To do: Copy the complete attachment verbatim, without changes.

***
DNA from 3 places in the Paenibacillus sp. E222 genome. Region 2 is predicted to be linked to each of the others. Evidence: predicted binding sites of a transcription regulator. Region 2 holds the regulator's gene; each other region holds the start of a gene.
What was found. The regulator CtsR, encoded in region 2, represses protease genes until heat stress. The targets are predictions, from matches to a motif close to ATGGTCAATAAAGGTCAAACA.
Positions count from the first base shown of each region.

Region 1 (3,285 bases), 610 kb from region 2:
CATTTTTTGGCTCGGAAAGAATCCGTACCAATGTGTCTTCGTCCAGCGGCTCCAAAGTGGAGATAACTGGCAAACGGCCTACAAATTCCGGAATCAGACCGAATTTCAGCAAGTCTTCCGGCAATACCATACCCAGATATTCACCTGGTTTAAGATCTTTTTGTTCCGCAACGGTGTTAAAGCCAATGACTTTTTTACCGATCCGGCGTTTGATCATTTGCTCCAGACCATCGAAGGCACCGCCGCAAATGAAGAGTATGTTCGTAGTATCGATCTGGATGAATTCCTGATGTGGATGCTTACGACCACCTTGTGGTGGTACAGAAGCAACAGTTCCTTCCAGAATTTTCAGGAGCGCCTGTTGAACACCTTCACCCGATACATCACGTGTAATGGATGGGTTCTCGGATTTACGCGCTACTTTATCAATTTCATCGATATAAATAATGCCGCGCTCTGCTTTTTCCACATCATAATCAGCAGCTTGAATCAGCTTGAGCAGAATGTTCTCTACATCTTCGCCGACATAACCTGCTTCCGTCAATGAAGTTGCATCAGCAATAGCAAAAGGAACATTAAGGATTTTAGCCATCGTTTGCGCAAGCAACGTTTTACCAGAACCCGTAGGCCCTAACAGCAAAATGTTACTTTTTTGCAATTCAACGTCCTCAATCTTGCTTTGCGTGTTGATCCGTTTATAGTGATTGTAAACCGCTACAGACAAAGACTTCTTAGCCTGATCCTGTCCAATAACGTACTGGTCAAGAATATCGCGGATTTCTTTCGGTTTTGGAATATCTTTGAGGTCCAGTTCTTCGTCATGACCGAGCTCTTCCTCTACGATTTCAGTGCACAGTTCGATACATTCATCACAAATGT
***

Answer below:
DNA from 3 places in the Paenibacillus sp. E222 genome. Region 2 is predicted to be linked to each of the others. Evidence: predicted binding sites of a transcription regulator. Region 2 holds the regulator's gene; each other region holds the start of a gene.
What was found. The regulator CtsR, encoded in region 2, represses protease genes until heat stress. The targets are predictions, from matches to a motif close to ATGGTCAATAAAGGTCAAACA.
Positions count from the first base shown of each region.

Region 1 (3,285 bases), 610 kb from region 2:
CATTTTTTGGCTCGGAAAGAATCCGTACCAATGTGTCTTCGTCCAGCGGCTCCAAAGTGGAGATAACTGGCAAACGGCCTACAAATTCCGGAATCAGACCGAATTTCAGCAAGTCTTCCGGCAATACCATACCCAGATATTCACCTGGTTTAAGATCTTTTTGTTCCGCAACGGTGTTAAAGCCAATGACTTTTTTACCGATCCGGCGTTTGATCATTTGCTCCAGACCATCGAAGGCACCGCCGCAAATGAAGAGTATGTTCGTAGTATCGATCTGGATGAATTCCTGATGTGGATGCTTACGACCACCTTGTGGTGGTACAGAAGCAACAGTTCCTTCCAGAATTTTCAGGAGCGCCTGTTGAACACCTTCACCCGATACATCACGTGTAATGGATGGGTTCTCGGATTTACGCGCTACTTTATCAATTTCATCGATATAAATAATGCCGCGCTCTGCTTTTTCCACATCATAATCAGCAGCTTGAATCAGCTTGAGCAGAATGTTCTCTACATCTTCGCCGACATAACCTGCTTCCGTCAATGAAGTTGCATCAGCAATAGCAAAAGGAACATTAAGGATTTTAGCCATCGTTTGCGCAAGCAACGTTTTACCAGAACCCGTAGGCCCTAACAGCAAAATGTTACTTTTTTGCAATTCAACGTCCTCAATCTTGCTTTGCGTGTTGATCCGTTTATAGTGATTGTAAACCGCTACAGACAAAGACTTCTTAGCCTGATCCTGTCCAATAACGTACTGGTCAAGAATATCGCGGATTTCTTTCGGTTTTGGAATATCTTTGAGGTCCAGTTCTTCGTCATGACCGAGCTCTTCCTCTACGATTTCAGTGCACAGTTCGATACATTCATCACAAATGT